Published on: 03 October 2022 at 21:58 IST
The Karnataka High Court has overturned a state government notice that announced ward-by-ward reservation for 243 BBMP wards, out of which 120 wards were allocated to women candidates at random and 81 wards for members of underprivileged classes.
The State government was ordered to redo the process of providing reservation (posts) to women for BBMP councillor elections by allocating seats in descending order with respect to the wards having a greater percentage of female population, according to a Single Judge bench of Justice Hemant Chandangoudar.
On or before November 30, the final notice granting reservation to SC/ST, Backward Classes, and Women must be published. Within 30 days of the final notification’s publishing date, the Karnataka State Election Commission must finish the election process.
The bench highlighted that the Commission needs to conduct thorough investigation into the pattern of the backwardness that according to court acts as barrier to political participation which is quite different from the patterns of disadvantages in the matter of access to education or employment.
Further it was observed by the bench that the Commission of Enquiry’s report does not mention such an exercise, and neither does the State Government provide any evidence that the Commission of Enquiry carried out such an investigation or that the report was based on empirical data provided by the State Government.
A 33% seat quota for OBCs, including minorities, in local bodies is justified, according to the court’s ruling. The commission was expected to identify which communities are the most disadvantaged in local bodies throughout the State of Karnataka based on factual facts.
The Court also added that, “The conclusion that large numbers of castes and communities come under the category of A and B of other backward classes and that they are still socially and politically backward is alleged to be based on the data pertaining to urban and local body elections held in the State of Karnataka in the year 1996, 2001, 2010 and 2015.”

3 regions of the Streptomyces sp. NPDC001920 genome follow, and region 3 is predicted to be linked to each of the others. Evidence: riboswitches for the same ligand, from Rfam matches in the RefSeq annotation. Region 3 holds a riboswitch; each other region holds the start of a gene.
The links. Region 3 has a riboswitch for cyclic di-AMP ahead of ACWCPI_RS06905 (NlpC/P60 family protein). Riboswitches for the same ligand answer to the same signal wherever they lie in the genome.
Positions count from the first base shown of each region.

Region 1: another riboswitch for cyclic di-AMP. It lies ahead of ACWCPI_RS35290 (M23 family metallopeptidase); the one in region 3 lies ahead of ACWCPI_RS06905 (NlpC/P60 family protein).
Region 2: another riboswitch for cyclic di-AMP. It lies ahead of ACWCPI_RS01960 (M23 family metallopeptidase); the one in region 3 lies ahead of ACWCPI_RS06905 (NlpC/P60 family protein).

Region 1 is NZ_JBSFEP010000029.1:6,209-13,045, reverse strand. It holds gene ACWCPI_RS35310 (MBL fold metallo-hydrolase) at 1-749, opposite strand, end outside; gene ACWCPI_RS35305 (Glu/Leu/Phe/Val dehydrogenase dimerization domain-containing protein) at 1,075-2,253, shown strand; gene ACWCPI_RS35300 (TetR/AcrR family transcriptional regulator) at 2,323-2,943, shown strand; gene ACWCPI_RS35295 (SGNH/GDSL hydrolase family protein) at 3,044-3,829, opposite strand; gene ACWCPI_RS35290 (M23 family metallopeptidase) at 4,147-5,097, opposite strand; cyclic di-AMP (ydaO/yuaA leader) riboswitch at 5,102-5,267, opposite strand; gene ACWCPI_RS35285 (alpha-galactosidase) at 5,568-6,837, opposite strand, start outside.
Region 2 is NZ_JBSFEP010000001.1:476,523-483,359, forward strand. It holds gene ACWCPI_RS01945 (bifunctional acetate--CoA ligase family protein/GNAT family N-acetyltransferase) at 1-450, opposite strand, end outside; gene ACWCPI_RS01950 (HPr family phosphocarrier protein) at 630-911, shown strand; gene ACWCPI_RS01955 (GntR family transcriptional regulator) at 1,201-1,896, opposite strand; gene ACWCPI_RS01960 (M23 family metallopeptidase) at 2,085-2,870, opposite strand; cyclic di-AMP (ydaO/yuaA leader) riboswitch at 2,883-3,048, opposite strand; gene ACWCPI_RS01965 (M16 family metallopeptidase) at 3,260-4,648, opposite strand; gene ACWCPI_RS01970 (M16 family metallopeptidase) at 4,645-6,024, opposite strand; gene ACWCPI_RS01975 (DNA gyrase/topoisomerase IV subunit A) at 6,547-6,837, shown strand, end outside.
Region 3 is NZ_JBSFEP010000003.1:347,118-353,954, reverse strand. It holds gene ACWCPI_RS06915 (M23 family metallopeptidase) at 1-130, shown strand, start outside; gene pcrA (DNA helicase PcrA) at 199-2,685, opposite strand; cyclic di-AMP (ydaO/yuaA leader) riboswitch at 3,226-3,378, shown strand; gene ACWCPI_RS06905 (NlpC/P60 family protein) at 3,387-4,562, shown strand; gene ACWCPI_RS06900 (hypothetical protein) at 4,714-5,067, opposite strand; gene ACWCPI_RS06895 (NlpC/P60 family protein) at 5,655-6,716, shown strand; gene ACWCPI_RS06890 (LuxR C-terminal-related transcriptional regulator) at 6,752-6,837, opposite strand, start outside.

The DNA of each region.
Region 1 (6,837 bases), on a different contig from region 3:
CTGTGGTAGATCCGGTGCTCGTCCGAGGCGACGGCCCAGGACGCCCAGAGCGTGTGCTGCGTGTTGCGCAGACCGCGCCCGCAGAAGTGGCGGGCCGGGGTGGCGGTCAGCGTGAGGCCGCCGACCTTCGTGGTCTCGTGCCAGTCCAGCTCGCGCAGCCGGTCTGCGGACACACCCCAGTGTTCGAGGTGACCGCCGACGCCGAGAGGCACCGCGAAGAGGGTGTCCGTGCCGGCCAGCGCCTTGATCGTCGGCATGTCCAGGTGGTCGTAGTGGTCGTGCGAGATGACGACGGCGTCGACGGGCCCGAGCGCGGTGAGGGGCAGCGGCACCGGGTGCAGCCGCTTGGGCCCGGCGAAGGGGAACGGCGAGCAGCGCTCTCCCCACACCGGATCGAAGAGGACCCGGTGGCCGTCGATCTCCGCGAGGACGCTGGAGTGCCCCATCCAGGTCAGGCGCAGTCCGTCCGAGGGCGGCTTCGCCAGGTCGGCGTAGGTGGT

“The conclusion that 44% of the state population consists of backward class including minorities is imaginary and the same is contrary to the triple test enumerated in the case of K Krishnamurthy (supra),“
According to the notification, the majority of the wards in the constituencies held by the opposition parties are reserved for categories other than women, while the majority of the wards in the constituencies held by the ruling party are reserved for categories other than women. The court also noted that the ratio of wards reserved for general and women in constituencies held by the ruling party is 1:1.9 and in constituencies held by the opposition parties the ratio is 1:2.6.
The Court stated that this clearly shows that the reservation of wards for women is arbitrary and that, despite the fact that the proportion of women in the wards in the constituencies is on the higher side, the majority of reservations of wards for women in constituencies held by the opposition parties are intentional.
The bench highlighted that the purpose for providing reservation to women is to encourage women to participate in political issues and have equal rights to contest the election to Councillors of BBMP and through such reservation equality is maintained between both men and women candidates.
“..To give representation proportionally to the women in all the constituencies, it would be appropriate that the reservation of wards for women is spread out proportionally.“
Further court states, “Allocating of seats to backward classes is a statutory requirement and the same cannot be dispensed on the grounds of imminence of elections which would otherwise deprive them of participating in the decision-making process of the BBMP. It is a settled law, that if a statute requires a thing to be done in a particular manner, the same shall be done in that particular manner and not otherwise.“
Court reiterated the fundamental democracy provided through elections and how delayed elections has deprived the citizens of Bengaluru City from electing their representatives, thus causing inconvenience and hardship.
The bench concluded that the challenged notification violates the three criteria outlined by the Supreme Court in the cases of K. Krishnamurthy and Kishan Gawali (supra), and that the impending election cannot be used as an excuse to waive the statutory requirement of allocating seats to members of underrepresented groups.
The State Government was then instructed to work with the specialised commission to provide the empirical data in order to create a report and submit it to the State Government for publication of the final notice by the date specified.